Crammond Island, Edinburgh

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Total distance –  8.6 Kilometres

Ascent –  50 metres

Walking conditions – Well-defined footpaths, tracks and a single track roads. No difficulties.

Time required – 2.5 to 4 hours

Nearest town – Edinburgh

Barnton and Crammond are two of Edinburgh’s leafiest suburbs. So it should come as no surprise that the scenery is marvellous. This is particularly the case along the River Almond and out into the Firth of Forth. Fortunately for us outdoor types there are no high walls nor electric gates to keep the peasants out, so we can wander freely in this land of captains of industry, well-known authors and other privileged types.

There are a number of places you can park near to the River Almond with varying distances to Crammond Island. We chose to park beside a play-park just off Brae Park because the kids wanted to play, there was good parking and it allowed for a good stroll along the banks of the River Almond. Either way, make your way to the River Almond (East bank) and head north along the well-defined footpath. Continue along past Crammond Boat Club and soon after that, you’ll arrive at Crammond Beach. You’ll see the Firth of Forth together with the causeway leading to Crammond Island, and in the summer months, an ice cream van as well.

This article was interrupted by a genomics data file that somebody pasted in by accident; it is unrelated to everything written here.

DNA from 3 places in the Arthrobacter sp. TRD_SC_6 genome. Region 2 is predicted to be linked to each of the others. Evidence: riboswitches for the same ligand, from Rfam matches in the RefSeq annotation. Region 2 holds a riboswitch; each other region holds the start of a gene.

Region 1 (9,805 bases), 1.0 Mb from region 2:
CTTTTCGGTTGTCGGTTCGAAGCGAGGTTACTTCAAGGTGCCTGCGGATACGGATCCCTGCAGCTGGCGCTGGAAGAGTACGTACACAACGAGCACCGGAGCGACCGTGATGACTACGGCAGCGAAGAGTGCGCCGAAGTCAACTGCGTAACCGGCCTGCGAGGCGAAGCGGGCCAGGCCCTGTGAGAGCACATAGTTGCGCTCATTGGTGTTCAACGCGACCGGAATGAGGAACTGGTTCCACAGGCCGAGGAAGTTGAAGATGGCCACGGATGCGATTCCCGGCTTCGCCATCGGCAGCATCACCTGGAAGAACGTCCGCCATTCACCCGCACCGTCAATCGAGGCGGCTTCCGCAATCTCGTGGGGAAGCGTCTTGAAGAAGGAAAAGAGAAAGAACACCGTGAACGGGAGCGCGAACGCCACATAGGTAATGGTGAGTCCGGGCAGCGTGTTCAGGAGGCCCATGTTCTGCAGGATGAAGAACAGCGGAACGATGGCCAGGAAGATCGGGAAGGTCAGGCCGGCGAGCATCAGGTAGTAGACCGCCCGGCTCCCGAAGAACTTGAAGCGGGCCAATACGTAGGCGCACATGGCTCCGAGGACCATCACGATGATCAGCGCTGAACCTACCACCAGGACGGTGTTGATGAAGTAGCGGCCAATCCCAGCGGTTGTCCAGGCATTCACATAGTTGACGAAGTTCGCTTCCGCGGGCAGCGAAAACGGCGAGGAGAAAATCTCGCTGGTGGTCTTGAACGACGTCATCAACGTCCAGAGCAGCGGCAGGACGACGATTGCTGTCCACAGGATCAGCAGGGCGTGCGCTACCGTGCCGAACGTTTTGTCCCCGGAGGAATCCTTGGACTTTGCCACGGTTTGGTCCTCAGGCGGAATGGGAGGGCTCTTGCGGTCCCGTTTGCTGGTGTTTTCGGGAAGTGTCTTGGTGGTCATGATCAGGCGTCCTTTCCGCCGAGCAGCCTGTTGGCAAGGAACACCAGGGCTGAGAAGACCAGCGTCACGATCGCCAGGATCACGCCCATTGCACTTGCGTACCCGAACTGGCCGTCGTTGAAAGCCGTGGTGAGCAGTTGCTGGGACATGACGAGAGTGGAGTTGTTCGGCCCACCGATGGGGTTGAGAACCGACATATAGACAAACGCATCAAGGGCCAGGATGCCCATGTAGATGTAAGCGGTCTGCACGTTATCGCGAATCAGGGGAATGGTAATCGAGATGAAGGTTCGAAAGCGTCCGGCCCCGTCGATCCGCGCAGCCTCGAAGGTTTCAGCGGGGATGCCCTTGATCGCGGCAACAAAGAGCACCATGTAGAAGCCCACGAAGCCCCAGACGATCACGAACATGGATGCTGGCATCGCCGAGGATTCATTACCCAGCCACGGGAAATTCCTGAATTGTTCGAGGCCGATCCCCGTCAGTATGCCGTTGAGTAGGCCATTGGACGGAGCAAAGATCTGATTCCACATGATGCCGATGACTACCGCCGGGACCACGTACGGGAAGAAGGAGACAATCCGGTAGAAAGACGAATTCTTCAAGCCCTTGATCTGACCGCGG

The flat concrete causeway to Crammond Island is about 1.1 Kilometres long and you’ll be across it within 15 minutes. But before you continue please note that the causeway will be completely submerged at certain times of the day so make sure you know when the tide will be going in or out. There are notices at the causeway providing information on this. If all is well, walk straight across and onto Crammond Island. There are military fortifications immediately to your front dating back to World War 2. It’s also well worth taking the path to the other side of Crammond Island where there are more fortifications. This is a lovely short walk along a dirt footpath through undulating grassy terrain with brilliant views of the Firth of Forth.  Please note that there tends to be a lot of broken glass at these fortifications. This is largely due to hedonistic teenagers partying overnight, so best to keep a hold of the children here.

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